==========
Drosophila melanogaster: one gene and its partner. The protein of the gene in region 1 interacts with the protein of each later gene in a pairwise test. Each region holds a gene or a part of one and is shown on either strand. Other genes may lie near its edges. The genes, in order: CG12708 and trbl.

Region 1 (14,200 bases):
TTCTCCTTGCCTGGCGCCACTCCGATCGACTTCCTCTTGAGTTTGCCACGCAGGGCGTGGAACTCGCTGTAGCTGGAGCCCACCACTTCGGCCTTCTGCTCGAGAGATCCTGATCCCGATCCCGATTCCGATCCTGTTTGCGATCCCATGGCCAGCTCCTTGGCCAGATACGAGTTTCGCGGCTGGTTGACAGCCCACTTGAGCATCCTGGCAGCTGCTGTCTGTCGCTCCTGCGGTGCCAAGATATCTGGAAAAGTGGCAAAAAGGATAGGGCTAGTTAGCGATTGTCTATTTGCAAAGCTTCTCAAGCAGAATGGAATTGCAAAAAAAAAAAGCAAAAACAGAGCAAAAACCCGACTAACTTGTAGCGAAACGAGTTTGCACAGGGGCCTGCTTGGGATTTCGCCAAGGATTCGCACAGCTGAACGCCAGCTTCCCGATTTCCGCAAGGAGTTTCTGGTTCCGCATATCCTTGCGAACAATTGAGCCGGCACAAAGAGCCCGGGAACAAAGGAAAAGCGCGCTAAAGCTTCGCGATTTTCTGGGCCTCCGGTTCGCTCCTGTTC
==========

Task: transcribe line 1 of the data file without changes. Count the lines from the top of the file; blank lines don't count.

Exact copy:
Drosophila melanogaster: one gene and its partner. The protein of the gene in region 1 interacts with the protein of each later gene in a pairwise test. Each region holds a gene or a part of one and is shown on either strand. Other genes may lie near its edges. The genes, in order: CG12708 and trbl.